Students challenged “to make our world better, to make our community better”

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MILWAUKEE (WITI) -- More than 14 area schools are partnering with Youth Frontiers, the leading character education organization in the Upper Midwest, to help junior leaders from the Milwaukee area take ownership to build positive school communities.

Hundreds of 11th grade, select student leaders on Wednesday, April 29th participated in this half-day workshop, which helped them define an action plan to make their schools a positive and safe place. The retreat helps build community among students while teaching them to take responsibility for responding to the needs of peers and the greater school community.

"We want to challenge these juniors, these 11th graders, to make our world better, to make our community better, to make our schools better," said Joe Cavanaugh the CEO and Founder of Youth Frontiers.

Founded in 1987, Youth Frontiers’ dynamic retreats inspire students to live out the values of kindness, courage, respect and responsibility in their personal and school lives.  Youth Frontiers aims to change the way kids treat each other in every hallway, lunch line and classroom of every school in America.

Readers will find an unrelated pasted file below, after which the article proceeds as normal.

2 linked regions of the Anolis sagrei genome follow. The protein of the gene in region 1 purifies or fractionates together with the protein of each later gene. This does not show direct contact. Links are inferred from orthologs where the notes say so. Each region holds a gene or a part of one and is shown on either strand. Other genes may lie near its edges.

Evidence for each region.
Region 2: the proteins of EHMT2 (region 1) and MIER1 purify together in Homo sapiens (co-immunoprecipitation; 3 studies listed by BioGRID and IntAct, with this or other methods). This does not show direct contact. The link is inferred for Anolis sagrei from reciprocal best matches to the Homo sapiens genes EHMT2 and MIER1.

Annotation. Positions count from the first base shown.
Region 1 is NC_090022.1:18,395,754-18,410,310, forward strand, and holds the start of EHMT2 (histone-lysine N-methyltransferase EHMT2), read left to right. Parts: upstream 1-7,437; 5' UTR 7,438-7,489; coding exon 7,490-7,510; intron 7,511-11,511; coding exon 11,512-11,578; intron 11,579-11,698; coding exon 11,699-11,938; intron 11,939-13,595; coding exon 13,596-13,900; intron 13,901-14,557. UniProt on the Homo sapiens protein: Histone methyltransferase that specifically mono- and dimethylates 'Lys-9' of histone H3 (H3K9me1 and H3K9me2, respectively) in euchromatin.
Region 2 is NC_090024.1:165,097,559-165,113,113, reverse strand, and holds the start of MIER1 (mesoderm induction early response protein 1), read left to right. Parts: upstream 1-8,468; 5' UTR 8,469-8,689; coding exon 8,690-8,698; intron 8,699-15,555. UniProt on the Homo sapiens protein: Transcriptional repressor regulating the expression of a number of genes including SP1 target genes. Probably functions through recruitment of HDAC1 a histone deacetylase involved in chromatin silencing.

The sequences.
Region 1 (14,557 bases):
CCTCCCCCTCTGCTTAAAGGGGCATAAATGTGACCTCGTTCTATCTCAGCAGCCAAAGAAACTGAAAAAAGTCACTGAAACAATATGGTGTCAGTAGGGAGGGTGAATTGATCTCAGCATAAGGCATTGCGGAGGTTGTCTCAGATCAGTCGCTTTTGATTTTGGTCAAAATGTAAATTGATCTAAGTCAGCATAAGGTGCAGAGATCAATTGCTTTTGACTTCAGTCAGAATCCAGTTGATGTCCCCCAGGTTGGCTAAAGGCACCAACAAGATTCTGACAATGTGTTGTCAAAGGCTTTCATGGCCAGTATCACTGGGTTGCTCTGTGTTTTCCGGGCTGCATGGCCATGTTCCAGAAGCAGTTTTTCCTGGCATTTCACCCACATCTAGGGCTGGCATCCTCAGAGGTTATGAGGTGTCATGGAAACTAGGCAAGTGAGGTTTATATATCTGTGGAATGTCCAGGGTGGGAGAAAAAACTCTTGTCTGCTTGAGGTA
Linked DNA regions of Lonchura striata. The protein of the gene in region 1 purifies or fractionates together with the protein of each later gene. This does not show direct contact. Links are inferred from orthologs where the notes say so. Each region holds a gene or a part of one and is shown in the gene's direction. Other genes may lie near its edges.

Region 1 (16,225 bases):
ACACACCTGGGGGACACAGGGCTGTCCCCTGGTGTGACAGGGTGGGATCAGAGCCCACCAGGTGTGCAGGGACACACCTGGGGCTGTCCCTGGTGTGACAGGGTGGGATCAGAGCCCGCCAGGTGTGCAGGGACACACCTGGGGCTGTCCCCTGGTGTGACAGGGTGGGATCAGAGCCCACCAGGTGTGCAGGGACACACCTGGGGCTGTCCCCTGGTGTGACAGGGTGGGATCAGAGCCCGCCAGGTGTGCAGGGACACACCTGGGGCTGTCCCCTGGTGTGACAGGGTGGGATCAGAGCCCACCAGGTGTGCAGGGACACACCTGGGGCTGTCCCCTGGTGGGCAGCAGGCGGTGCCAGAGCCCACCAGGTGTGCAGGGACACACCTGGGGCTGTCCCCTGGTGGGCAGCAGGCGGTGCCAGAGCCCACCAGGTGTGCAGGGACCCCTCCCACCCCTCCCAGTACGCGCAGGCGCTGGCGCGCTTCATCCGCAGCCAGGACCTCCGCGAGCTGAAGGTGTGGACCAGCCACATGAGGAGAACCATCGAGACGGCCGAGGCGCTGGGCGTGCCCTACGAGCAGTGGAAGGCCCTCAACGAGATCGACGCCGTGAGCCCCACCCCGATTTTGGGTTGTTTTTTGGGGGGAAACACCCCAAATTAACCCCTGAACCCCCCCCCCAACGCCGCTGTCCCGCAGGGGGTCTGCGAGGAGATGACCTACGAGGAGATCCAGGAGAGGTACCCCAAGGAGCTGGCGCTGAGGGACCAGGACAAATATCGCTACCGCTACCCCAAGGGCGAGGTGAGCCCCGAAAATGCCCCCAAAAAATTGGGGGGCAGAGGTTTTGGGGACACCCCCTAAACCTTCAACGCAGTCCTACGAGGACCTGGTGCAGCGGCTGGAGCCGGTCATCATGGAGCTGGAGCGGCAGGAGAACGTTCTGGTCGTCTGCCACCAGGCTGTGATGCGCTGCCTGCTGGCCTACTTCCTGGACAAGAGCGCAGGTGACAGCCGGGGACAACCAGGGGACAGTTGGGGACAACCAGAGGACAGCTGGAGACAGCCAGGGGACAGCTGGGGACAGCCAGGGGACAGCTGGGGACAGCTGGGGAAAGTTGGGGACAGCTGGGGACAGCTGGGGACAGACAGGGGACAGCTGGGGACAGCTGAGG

More than seven percent of high school students skip school every month because they fear for their safety, according to the Center for Disease Control’s 2013 Youth Risk Behavior Surveillance.  Schools understand that something needs to be done to change the way kids treat one another.

Each one of these kids has a cell phone and that means they have apps like Facebook, Instagram and Snapchat at their fingertips, which they say makes bullying worse, because the bully can just hide behind a screen.

"Social media is the worst. Doesn't matter what site you are on, there is going to be bullying," said Allie Amato a junior at Brookfield East High School.

But as they learn about respect, the hope is students will make good choices.

"To all the people out there that are bullied now, I feel like they need a person there to help them because not everyone has a person there to help them," said Jordyn Searcy a junior at Milwaukee Community Cyber High School.

Last year, the nationally renowned nonprofit held 766 retreats for 118,000 students and educators.  Since its inception, Youth Frontiers has reached more than 1.4 million through its character development programs.

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